Sookoon Ang
John Arndt
Elisabetta Benassi
Wolfgang Berkowski
Johanna Billing
Brian Block
Opie Boero-Imwinkelried
Daniel Bozhkov
Lasse Brandt
aka Bosse Sudenburg

Sarra Brill
Thomas M. Callori
Rob Carter
Anetta Mona Chisa
Suzy Cho
William Cobbing
Tyler Coburn
Patricia Cronin
Keren Cytter
Jen DeNike
Robert Ladislas Derr
Stanislao Di Giugno
Ra di Martino
Honoré d'O
Steven Eastwood
Chris Ernst
Billy Erhard
Mariana Ferratto
Oriana Fox
Rainer Ganahl
Jean-Baptiste Ganne
Mario Garcia Torres
Emil Goh
Dara Greenwald
Vincent Grenier
Jesper Just
Rob Johannesma
John Kelly
Jeroen Kooijmans
William Lamson
Penny Lane

Sandra Eula Lee
Jochen Lempert
Jason Livingston
Jennifer Locke
Giuliano Lombardo
Marie Losier
Mary Magsamen
& Stephen Hillerbrand

Giulia Mainenti
Kristine Marx
Tara Mateik
Ursula Mayer
Jacopo Miliani
Franklin Miller
Vincenzo Mistretta
Liana Miuccio
Joshua Mosley
Willett Moss
Shana Moulton
Lydia Moyer
Jeremy Newman
New Humans
Olaf Nicolai
Dan Oki
Joao Onofre
Jimmy Owenns
Arzu Ozkal Telhan
Jose Parral
Sarah Paul
Julie Perini
Rosalind Peters
Alessandro Piangiamore
Cesare Pietroiusti
Frederic Post
Gunter Puller
Marco Raparelli
Alia Raza
Asad Raza
Jack Riccobono
G. Alan Rhodes
Manuel Saiz
Alessandro Sarra
Corrado Sassi
Mathew Sawyer
Jennifer Schmidt
Guendalina Salini
Cigdem Slankard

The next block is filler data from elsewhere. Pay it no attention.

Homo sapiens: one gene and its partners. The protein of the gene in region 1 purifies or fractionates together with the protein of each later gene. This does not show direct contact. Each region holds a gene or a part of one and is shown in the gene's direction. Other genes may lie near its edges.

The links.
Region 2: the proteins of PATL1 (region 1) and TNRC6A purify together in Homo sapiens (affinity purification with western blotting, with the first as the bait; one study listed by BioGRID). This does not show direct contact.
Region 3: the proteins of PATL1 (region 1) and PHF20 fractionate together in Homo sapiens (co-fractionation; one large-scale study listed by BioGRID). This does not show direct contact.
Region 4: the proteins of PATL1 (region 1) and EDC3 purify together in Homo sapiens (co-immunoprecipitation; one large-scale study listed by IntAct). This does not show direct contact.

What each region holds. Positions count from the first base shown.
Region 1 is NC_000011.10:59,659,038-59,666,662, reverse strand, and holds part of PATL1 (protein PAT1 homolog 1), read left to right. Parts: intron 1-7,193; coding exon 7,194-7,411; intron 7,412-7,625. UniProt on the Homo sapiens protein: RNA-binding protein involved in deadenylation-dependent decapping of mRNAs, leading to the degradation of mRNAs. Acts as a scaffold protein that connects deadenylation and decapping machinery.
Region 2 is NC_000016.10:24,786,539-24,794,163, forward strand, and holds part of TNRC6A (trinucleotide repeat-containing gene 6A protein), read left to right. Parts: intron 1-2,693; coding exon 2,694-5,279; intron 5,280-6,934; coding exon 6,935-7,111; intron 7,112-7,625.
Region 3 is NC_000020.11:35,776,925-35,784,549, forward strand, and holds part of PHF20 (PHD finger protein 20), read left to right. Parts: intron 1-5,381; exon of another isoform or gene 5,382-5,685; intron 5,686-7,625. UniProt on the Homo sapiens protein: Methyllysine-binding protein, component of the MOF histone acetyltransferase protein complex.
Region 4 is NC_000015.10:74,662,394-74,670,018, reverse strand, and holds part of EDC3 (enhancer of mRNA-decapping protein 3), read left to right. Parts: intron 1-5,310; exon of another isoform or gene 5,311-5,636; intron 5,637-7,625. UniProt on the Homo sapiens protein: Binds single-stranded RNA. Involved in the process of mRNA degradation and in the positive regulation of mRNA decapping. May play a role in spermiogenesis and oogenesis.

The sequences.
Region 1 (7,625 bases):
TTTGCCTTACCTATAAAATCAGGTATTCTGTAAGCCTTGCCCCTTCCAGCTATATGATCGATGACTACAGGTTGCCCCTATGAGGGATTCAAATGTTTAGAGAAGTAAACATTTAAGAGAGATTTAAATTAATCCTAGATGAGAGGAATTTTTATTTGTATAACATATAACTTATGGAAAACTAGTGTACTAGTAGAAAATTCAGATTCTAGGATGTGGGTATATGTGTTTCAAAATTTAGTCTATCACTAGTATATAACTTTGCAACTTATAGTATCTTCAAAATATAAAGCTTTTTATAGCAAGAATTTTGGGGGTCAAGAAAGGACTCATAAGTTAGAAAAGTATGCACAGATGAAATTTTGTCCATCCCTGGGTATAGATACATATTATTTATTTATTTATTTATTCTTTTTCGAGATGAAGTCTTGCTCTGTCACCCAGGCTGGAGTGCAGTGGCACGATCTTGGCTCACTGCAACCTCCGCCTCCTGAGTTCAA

Claudia Sohrens
Mirjam Somers
Nomi Talisman
Jennet Thomas
Jennie Thwing
Lucia Tkacova
Nathan Townes-Anderson
Thomas Tsang
Ken Ueno
Guido van der Werve
Marcella Vanzo
Nico Vascellari
Luca Vitone
Clemens von Wedemeyer
Patrick Ward
Julita Wojcik
Emiliano Zelada
Sarah Zwerling

The Embodiment Workout, 2005
video, color, sound, 6:30 min.

"I often take the stereotypical leisure-time activities of women as the starting point for my videos. This new work follows that pattern. I was drawn to the exercise video genre because of the endless repetition involved in following along to the point of mastery, the sense of accomplishment provided by this mastery, the physical exertion, and the endorphin rush of a good workout.

-Oriana Fox



I admit it, I want to be like and look like many of the women I see on TV and in the movies, yet I am highly critical of them. I want them to more accurately represent my self and the women I know and admire. I feel similarly about the feminist artists of the 1970s. I respect the way they sought to own their own image, to be defined from within instead of without, but the 70s was a long time ago, so I cannot fully embrace their ethos either. I have to find my own, and that is what I try to do in my practice. By taking varied sources from films and TV, I explore my own perceived reflection in the images I see day to day, re-enacting them and altering them to further define myself and my place in representation and the history of art.

Art also gives me a way to justify my more embarrassing hobbies. I want to sew vaginal, womb-like forms out of lush smooth fabrics, I covet any excuse to wear curlers and crinoline, I fancy baking brownies and consequently, I need to work my abdominal muscles. As a contemporary artist, I can indulge in these guilty pleasures only if they can be defended conceptually. My main justification for succumbing to these physical urges has to do with the effect the portrayal of women in both popular culture and feminist art has on me, the way it attracts and repels me at the same time. In expressing my critique of both mass-produced femininity and the self-representation of 70s feminists (as well as by presenting myself as an antidote to those varying clichés) I get to bake my cake and eat it too.

- Oriana Fox